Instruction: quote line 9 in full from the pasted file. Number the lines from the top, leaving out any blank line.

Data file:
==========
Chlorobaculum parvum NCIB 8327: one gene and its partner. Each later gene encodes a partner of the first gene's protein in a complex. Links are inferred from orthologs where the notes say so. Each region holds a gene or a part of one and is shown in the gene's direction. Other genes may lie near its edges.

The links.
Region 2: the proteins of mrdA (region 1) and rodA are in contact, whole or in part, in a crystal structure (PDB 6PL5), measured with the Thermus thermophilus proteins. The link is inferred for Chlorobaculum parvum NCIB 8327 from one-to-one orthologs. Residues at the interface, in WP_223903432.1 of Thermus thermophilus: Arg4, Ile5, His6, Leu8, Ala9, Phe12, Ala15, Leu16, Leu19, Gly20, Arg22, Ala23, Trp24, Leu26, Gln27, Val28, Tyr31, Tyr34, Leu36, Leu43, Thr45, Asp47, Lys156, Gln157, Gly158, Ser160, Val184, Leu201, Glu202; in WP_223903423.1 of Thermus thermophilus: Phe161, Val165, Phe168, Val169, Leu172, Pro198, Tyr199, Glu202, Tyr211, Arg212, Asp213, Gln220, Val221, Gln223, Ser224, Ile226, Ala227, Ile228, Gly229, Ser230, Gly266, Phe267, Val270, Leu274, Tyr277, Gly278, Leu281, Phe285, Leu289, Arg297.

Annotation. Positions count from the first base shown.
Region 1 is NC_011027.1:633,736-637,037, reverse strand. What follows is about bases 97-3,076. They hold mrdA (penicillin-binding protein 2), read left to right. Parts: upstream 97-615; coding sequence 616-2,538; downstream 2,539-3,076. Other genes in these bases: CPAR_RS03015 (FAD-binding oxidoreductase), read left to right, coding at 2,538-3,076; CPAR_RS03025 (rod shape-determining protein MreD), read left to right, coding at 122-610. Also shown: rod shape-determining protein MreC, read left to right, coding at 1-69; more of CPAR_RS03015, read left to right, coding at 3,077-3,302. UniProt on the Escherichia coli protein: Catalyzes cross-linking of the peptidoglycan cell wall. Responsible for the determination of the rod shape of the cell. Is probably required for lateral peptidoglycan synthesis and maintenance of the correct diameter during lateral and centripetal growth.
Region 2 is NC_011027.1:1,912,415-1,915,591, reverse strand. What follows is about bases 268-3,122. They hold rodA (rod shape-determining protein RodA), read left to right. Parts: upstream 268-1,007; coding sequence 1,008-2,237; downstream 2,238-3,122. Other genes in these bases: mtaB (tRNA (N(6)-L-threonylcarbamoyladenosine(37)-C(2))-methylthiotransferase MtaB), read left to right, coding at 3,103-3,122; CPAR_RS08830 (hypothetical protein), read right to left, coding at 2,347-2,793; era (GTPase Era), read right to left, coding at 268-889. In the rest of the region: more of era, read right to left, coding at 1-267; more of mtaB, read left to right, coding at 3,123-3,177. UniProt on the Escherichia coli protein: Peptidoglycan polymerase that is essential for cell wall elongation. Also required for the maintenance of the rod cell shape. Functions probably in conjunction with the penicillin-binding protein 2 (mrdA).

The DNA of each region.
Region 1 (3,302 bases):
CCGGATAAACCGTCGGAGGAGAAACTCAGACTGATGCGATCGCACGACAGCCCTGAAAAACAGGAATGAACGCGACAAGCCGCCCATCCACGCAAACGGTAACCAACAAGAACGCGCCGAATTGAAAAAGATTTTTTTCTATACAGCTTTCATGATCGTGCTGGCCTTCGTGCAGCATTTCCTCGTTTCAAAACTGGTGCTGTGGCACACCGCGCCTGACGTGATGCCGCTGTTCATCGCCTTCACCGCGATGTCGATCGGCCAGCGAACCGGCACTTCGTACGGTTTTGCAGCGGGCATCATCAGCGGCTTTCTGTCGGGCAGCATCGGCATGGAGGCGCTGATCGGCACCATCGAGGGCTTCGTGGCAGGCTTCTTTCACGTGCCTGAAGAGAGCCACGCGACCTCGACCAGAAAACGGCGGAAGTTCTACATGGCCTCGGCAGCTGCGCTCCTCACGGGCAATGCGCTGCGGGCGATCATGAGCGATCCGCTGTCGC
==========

CCGGATAAACCGTCGGAGGAGAAACTCAGACTGATGCGATCGCACGACAGCCCTGAAAAACAGGAATGAACGCGACAAGCCGCCCATCCACGCAAACGGTAACCAACAAGAACGCGCCGAATTGAAAAAGATTTTTTTCTATACAGCTTTCATGATCGTGCTGGCCTTCGTGCAGCATTTCCTCGTTTCAAAACTGGTGCTGTGGCACACCGCGCCTGACGTGATGCCGCTGTTCATCGCCTTCACCGCGATGTCGATCGGCCAGCGAACCGGCACTTCGTACGGTTTTGCAGCGGGCATCATCAGCGGCTTTCTGTCGGGCAGCATCGGCATGGAGGCGCTGATCGGCACCATCGAGGGCTTCGTGGCAGGCTTCTTTCACGTGCCTGAAGAGAGCCACGCGACCTCGACCAGAAAACGGCGGAAGTTCTACATGGCCTCGGCAGCTGCGCTCCTCACGGGCAATGCGCTGCGGGCGATCATGAGCGATCCGCTGTCGC